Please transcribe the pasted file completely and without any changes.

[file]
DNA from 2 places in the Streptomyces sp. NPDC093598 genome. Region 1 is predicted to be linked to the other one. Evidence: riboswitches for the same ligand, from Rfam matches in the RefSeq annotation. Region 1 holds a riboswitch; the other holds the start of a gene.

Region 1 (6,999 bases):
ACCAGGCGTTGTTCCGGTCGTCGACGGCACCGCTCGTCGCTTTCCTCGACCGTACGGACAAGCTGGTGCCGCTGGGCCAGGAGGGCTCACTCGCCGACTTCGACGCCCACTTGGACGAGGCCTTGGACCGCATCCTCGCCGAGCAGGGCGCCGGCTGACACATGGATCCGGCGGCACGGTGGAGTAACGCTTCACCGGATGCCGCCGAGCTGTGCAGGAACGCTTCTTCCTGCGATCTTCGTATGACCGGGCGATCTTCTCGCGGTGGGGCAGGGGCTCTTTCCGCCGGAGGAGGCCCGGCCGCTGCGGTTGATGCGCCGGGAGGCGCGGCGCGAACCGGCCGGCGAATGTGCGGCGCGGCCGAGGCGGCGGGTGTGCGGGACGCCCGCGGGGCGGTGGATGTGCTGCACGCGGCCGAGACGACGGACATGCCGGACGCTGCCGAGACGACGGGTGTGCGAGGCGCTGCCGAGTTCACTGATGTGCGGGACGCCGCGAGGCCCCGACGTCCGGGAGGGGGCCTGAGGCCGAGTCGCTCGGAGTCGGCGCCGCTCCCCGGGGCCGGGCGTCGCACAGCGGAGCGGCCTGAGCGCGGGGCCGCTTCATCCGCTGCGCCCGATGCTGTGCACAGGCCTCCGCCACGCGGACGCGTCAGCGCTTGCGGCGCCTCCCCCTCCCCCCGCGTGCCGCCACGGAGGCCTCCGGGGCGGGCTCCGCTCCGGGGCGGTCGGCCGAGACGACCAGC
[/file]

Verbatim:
DNA from 2 places in the Streptomyces sp. NPDC093598 genome. Region 1 is predicted to be linked to the other one. Evidence: riboswitches for the same ligand, from Rfam matches in the RefSeq annotation. Region 1 holds a riboswitch; the other holds the start of a gene.

Region 1 (6,999 bases):
ACCAGGCGTTGTTCCGGTCGTCGACGGCACCGCTCGTCGCTTTCCTCGACCGTACGGACAAGCTGGTGCCGCTGGGCCAGGAGGGCTCACTCGCCGACTTCGACGCCCACTTGGACGAGGCCTTGGACCGCATCCTCGCCGAGCAGGGCGCCGGCTGACACATGGATCCGGCGGCACGGTGGAGTAACGCTTCACCGGATGCCGCCGAGCTGTGCAGGAACGCTTCTTCCTGCGATCTTCGTATGACCGGGCGATCTTCTCGCGGTGGGGCAGGGGCTCTTTCCGCCGGAGGAGGCCCGGCCGCTGCGGTTGATGCGCCGGGAGGCGCGGCGCGAACCGGCCGGCGAATGTGCGGCGCGGCCGAGGCGGCGGGTGTGCGGGACGCCCGCGGGGCGGTGGATGTGCTGCACGCGGCCGAGACGACGGACATGCCGGACGCTGCCGAGACGACGGGTGTGCGAGGCGCTGCCGAGTTCACTGATGTGCGGGACGCCGCGAGGCCCCGACGTCCGGGAGGGGGCCTGAGGCCGAGTCGCTCGGAGTCGGCGCCGCTCCCCGGGGCCGGGCGTCGCACAGCGGAGCGGCCTGAGCGCGGGGCCGCTTCATCCGCTGCGCCCGATGCTGTGCACAGGCCTCCGCCACGCGGACGCGTCAGCGCTTGCGGCGCCTCCCCCTCCCCCCGCGTGCCGCCACGGAGGCCTCCGGGGCGGGCTCCGCTCCGGGGCGGTCGGCCGAGACGACCAGC